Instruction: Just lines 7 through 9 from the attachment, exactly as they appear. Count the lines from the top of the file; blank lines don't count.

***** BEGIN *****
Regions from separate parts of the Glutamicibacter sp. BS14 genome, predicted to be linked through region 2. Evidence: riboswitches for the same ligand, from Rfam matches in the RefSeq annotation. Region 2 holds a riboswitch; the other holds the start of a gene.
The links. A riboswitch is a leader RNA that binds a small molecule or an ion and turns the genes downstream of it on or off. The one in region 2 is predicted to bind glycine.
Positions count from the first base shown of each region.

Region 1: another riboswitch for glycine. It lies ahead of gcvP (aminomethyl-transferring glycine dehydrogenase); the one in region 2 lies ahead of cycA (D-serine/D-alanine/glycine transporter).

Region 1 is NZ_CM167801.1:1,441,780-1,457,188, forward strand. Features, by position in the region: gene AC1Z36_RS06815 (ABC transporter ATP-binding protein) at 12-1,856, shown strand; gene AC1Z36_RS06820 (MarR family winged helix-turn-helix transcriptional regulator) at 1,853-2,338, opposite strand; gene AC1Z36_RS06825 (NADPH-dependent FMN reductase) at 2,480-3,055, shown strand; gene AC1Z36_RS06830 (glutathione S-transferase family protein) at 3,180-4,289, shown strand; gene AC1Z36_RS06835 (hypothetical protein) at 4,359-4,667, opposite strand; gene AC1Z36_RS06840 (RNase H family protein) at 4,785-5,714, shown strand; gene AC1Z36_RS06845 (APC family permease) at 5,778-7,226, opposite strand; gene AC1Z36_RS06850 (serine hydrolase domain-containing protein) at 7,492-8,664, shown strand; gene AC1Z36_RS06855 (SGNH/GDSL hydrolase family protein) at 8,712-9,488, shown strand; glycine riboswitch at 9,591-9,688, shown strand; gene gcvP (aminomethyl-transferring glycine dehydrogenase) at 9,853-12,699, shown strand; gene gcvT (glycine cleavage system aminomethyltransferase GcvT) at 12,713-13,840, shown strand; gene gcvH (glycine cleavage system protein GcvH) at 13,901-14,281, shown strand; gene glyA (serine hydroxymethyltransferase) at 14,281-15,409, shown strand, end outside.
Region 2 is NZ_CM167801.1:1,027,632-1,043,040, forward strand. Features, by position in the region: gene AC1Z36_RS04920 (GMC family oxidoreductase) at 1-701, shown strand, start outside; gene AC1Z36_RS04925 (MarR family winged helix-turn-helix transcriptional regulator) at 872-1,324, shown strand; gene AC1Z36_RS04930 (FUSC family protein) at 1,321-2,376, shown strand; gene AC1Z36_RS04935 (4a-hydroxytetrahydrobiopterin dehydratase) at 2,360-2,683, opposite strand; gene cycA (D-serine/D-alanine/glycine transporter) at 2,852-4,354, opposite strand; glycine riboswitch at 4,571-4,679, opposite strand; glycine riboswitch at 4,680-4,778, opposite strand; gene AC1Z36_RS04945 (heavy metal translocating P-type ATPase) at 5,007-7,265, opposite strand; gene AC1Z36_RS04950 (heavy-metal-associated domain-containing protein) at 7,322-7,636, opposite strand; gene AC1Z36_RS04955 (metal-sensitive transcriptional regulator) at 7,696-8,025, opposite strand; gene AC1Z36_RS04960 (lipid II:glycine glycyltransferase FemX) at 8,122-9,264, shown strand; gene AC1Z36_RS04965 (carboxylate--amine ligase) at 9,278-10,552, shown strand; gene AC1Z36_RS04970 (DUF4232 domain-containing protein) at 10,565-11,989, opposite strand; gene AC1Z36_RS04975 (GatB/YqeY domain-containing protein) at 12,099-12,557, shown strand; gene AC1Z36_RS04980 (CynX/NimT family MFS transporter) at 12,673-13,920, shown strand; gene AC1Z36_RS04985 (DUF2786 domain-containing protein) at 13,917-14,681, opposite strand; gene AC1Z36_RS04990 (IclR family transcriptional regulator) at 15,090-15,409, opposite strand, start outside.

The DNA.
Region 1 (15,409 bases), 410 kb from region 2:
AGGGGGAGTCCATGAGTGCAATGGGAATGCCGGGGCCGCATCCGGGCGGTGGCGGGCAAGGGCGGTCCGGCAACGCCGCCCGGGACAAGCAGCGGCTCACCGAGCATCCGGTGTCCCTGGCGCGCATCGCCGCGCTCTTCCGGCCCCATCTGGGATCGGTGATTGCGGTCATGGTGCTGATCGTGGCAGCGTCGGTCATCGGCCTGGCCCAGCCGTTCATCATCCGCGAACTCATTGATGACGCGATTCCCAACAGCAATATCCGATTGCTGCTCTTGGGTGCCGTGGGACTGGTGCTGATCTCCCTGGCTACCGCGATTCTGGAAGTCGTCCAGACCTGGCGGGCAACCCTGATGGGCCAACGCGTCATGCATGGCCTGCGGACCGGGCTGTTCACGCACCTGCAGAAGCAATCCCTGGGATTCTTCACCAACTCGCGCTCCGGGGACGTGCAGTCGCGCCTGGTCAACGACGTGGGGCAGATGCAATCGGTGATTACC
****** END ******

The DNA.
Region 1 (15,409 bases), 410 kb from region 2:
AGGGGGAGTCCATGAGTGCAATGGGAATGCCGGGGCCGCATCCGGGCGGTGGCGGGCAAGGGCGGTCCGGCAACGCCGCCCGGGACAAGCAGCGGCTCACCGAGCATCCGGTGTCCCTGGCGCGCATCGCCGCGCTCTTCCGGCCCCATCTGGGATCGGTGATTGCGGTCATGGTGCTGATCGTGGCAGCGTCGGTCATCGGCCTGGCCCAGCCGTTCATCATCCGCGAACTCATTGATGACGCGATTCCCAACAGCAATATCCGATTGCTGCTCTTGGGTGCCGTGGGACTGGTGCTGATCTCCCTGGCTACCGCGATTCTGGAAGTCGTCCAGACCTGGCGGGCAACCCTGATGGGCCAACGCGTCATGCATGGCCTGCGGACCGGGCTGTTCACGCACCTGCAGAAGCAATCCCTGGGATTCTTCACCAACTCGCGCTCCGGGGACGTGCAGTCGCGCCTGGTCAACGACGTGGGGCAGATGCAATCGGTGATTACC